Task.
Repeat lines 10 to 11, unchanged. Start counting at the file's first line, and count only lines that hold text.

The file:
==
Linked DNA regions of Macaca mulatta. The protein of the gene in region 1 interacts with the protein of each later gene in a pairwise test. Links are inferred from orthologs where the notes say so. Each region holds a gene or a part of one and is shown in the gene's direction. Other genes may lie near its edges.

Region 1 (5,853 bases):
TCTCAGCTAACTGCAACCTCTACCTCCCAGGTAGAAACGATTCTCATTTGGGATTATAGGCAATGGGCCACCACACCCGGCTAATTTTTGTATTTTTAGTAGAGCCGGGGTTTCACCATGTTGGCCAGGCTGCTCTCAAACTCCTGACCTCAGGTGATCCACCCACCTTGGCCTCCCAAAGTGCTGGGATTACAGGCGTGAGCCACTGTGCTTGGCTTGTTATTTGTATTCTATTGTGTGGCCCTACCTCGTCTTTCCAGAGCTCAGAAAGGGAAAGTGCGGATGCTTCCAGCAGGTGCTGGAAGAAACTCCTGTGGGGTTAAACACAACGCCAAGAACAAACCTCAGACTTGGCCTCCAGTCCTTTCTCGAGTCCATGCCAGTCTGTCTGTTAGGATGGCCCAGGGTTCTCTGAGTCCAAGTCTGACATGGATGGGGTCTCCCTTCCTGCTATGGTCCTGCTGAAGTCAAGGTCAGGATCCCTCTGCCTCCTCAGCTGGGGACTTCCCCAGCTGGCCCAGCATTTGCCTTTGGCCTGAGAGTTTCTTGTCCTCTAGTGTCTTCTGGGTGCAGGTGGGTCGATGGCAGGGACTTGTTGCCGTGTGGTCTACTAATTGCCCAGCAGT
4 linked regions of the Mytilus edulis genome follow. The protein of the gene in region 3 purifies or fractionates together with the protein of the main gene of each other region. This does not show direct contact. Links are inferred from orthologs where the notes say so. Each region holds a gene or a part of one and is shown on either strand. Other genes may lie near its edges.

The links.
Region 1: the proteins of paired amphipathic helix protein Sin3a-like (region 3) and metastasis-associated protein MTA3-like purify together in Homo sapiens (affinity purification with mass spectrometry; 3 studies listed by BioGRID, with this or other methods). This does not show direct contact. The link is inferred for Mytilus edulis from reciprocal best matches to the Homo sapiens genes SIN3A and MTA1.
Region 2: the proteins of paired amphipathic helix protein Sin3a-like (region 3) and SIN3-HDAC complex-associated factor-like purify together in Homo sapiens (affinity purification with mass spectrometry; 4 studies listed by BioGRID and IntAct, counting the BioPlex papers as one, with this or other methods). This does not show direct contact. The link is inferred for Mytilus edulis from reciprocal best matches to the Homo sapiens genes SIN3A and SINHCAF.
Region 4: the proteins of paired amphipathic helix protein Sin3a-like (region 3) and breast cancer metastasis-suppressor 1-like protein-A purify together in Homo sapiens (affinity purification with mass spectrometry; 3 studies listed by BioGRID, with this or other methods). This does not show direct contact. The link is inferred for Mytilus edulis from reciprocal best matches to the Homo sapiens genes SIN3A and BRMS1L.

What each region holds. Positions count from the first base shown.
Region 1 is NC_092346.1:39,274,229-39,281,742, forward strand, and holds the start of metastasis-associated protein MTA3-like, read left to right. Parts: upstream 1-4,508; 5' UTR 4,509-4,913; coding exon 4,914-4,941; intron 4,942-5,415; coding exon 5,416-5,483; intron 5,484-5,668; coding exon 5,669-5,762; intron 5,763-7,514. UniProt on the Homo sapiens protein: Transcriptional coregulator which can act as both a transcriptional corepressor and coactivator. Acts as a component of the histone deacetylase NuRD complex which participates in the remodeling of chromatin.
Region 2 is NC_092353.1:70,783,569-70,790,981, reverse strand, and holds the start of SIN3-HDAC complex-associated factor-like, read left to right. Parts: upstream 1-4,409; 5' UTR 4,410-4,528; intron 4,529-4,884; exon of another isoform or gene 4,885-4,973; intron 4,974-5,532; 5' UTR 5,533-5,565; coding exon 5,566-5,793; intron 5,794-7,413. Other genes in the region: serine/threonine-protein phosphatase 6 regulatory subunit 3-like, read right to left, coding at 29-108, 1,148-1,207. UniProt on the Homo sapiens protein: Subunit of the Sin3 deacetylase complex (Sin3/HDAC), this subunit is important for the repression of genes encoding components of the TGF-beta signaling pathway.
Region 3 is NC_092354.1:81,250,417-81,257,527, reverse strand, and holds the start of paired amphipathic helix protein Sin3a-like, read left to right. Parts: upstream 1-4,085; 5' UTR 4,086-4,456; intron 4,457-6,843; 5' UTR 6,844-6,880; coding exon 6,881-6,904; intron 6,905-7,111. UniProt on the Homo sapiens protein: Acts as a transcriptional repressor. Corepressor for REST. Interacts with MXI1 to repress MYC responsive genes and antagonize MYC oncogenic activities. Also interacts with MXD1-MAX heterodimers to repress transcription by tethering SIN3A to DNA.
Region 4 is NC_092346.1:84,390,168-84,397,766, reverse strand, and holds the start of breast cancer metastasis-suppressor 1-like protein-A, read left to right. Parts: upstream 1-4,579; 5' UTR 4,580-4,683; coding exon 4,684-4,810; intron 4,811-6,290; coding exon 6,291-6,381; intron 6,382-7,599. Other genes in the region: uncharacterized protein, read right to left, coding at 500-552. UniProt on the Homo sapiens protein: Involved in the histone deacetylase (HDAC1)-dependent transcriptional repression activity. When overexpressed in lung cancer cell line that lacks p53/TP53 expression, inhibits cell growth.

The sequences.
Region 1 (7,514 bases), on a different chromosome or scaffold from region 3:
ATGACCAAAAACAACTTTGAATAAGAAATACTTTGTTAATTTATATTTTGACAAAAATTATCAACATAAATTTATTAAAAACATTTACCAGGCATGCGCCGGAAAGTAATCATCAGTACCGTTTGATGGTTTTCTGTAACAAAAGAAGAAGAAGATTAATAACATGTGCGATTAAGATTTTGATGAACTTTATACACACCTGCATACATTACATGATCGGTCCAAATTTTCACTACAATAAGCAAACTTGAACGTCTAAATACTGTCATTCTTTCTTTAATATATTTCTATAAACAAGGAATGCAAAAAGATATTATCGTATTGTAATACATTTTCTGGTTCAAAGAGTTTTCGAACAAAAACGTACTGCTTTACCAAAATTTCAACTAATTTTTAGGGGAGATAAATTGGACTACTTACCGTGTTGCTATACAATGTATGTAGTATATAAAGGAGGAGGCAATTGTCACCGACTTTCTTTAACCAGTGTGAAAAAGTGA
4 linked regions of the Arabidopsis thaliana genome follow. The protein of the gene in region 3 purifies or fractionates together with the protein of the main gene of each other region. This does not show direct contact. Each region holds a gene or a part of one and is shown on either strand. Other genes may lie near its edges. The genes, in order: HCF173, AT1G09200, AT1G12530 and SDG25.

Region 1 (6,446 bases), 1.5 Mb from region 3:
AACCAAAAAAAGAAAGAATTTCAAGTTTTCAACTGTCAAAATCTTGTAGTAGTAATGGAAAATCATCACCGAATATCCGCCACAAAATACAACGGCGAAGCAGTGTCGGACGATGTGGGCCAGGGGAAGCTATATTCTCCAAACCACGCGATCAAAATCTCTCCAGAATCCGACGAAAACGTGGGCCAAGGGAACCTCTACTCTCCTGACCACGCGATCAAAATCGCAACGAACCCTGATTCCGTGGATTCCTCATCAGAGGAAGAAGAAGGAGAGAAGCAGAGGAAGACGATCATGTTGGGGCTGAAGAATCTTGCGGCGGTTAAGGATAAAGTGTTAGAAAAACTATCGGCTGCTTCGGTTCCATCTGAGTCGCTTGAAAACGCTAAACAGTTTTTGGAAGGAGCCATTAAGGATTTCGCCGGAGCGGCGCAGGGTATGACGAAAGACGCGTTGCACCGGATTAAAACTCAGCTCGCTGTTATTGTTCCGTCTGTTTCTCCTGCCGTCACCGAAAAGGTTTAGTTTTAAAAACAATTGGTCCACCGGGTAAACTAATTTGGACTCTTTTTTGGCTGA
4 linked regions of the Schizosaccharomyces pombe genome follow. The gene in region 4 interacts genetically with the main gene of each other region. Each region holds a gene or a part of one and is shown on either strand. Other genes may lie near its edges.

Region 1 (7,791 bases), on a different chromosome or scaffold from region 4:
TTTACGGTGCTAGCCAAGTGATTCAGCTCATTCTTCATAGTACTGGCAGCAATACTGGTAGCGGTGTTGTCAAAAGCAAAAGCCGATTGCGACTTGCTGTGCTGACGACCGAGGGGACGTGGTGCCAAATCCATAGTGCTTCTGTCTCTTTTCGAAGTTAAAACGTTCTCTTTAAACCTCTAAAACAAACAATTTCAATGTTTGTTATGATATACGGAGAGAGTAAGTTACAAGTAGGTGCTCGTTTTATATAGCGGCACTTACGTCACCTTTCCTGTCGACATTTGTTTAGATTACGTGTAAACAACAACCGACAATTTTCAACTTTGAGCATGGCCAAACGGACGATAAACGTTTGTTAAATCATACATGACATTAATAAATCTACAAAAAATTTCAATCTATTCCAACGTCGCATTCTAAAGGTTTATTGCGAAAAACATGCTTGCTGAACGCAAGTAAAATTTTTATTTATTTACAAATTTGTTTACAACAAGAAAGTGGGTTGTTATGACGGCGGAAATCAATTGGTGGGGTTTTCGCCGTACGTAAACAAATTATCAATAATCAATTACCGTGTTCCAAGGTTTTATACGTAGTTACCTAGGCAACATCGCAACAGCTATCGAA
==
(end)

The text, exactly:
Region 1 is NC_092346.1:39,274,229-39,281,742, forward strand, and holds the start of metastasis-associated protein MTA3-like, read left to right. Parts: upstream 1-4,508; 5' UTR 4,509-4,913; coding exon 4,914-4,941; intron 4,942-5,415; coding exon 5,416-5,483; intron 5,484-5,668; coding exon 5,669-5,762; intron 5,763-7,514. UniProt on the Homo sapiens protein: Transcriptional coregulator which can act as both a transcriptional corepressor and coactivator. Acts as a component of the histone deacetylase NuRD complex which participates in the remodeling of chromatin.
Region 2 is NC_092353.1:70,783,569-70,790,981, reverse strand, and holds the start of SIN3-HDAC complex-associated factor-like, read left to right. Parts: upstream 1-4,409; 5' UTR 4,410-4,528; intron 4,529-4,884; exon of another isoform or gene 4,885-4,973; intron 4,974-5,532; 5' UTR 5,533-5,565; coding exon 5,566-5,793; intron 5,794-7,413. Other genes in the region: serine/threonine-protein phosphatase 6 regulatory subunit 3-like, read right to left, coding at 29-108, 1,148-1,207. UniProt on the Homo sapiens protein: Subunit of the Sin3 deacetylase complex (Sin3/HDAC), this subunit is important for the repression of genes encoding components of the TGF-beta signaling pathway.